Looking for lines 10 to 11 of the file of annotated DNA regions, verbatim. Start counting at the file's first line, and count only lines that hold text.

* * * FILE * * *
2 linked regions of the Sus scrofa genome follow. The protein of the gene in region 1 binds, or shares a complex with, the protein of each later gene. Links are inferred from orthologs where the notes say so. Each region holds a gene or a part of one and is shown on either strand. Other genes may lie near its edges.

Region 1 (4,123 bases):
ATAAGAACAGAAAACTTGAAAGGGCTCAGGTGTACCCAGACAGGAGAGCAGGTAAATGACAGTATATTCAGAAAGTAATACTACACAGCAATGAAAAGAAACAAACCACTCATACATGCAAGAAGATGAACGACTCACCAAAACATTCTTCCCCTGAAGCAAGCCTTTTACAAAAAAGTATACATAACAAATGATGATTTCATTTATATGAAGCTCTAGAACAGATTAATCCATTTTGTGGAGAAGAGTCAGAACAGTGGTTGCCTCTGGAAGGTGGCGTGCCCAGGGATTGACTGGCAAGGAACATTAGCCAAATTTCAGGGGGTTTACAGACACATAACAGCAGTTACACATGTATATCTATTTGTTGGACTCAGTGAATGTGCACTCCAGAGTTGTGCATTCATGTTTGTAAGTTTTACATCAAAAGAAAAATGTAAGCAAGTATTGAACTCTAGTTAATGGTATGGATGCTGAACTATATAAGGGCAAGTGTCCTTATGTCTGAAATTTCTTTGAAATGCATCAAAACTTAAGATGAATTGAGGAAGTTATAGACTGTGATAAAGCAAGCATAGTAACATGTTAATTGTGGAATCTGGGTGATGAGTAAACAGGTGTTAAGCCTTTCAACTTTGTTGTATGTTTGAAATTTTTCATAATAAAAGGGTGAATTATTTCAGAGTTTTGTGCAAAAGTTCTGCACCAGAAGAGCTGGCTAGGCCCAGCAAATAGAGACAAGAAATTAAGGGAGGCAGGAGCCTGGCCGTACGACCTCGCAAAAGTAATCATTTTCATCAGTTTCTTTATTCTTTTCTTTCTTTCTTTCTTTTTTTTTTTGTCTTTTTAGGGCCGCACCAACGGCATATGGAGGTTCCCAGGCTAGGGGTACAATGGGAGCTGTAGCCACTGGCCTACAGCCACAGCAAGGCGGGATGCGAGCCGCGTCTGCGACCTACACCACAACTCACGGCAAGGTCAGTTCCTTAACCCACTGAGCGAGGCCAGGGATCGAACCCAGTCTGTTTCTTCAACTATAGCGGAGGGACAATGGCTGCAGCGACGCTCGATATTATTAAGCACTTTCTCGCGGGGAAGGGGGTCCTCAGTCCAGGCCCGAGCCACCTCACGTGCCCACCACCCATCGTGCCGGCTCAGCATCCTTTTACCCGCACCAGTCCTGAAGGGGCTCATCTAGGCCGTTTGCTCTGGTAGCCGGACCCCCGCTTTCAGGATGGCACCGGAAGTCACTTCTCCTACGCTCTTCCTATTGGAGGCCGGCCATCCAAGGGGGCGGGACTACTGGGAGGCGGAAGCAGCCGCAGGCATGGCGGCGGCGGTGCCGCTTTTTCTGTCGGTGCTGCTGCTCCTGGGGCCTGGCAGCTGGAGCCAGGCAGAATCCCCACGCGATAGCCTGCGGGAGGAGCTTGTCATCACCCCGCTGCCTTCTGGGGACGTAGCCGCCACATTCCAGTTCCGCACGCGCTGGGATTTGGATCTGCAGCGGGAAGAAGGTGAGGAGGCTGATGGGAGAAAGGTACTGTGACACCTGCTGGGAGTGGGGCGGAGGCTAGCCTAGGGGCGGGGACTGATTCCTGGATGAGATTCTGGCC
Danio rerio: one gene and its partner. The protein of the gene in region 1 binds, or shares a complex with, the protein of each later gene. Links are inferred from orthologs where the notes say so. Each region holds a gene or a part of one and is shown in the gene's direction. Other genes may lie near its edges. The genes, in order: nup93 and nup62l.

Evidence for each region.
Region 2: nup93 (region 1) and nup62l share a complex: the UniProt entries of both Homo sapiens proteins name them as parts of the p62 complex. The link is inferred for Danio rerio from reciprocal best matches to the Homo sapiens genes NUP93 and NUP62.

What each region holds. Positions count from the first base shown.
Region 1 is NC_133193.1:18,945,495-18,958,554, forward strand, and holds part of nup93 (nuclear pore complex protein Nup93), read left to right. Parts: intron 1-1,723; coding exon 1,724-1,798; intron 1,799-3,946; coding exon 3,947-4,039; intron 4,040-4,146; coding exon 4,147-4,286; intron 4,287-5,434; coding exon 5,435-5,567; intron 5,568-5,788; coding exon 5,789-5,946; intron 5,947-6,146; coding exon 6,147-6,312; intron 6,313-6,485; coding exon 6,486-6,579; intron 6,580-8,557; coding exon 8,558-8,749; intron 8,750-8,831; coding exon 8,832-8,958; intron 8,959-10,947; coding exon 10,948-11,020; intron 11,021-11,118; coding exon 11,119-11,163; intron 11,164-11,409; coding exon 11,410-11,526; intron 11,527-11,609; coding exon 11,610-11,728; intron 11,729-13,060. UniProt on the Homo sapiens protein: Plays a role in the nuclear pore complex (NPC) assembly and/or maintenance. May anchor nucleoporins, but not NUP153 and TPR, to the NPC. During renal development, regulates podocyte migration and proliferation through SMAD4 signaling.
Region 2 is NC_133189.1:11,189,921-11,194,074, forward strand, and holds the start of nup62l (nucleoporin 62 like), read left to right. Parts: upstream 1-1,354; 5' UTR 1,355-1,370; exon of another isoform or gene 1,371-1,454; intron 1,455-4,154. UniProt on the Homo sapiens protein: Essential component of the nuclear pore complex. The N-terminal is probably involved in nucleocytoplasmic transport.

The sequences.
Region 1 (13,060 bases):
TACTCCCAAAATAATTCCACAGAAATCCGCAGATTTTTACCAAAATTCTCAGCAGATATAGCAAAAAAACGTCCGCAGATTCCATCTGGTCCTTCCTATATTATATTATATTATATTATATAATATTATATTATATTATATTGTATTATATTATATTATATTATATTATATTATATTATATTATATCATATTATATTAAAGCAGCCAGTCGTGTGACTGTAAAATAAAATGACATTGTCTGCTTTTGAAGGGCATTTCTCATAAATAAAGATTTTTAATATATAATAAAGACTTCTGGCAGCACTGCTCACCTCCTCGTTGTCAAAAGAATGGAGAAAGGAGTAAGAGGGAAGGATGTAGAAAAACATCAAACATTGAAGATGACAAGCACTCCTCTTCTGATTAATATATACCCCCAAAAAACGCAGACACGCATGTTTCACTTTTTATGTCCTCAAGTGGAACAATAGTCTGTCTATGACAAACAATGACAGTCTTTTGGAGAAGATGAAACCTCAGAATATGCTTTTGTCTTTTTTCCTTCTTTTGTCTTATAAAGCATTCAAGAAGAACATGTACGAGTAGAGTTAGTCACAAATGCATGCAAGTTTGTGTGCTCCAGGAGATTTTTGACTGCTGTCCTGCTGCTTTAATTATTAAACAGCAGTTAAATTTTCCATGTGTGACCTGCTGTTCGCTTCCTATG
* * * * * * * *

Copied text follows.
The sequences.
Region 1 (13,060 bases):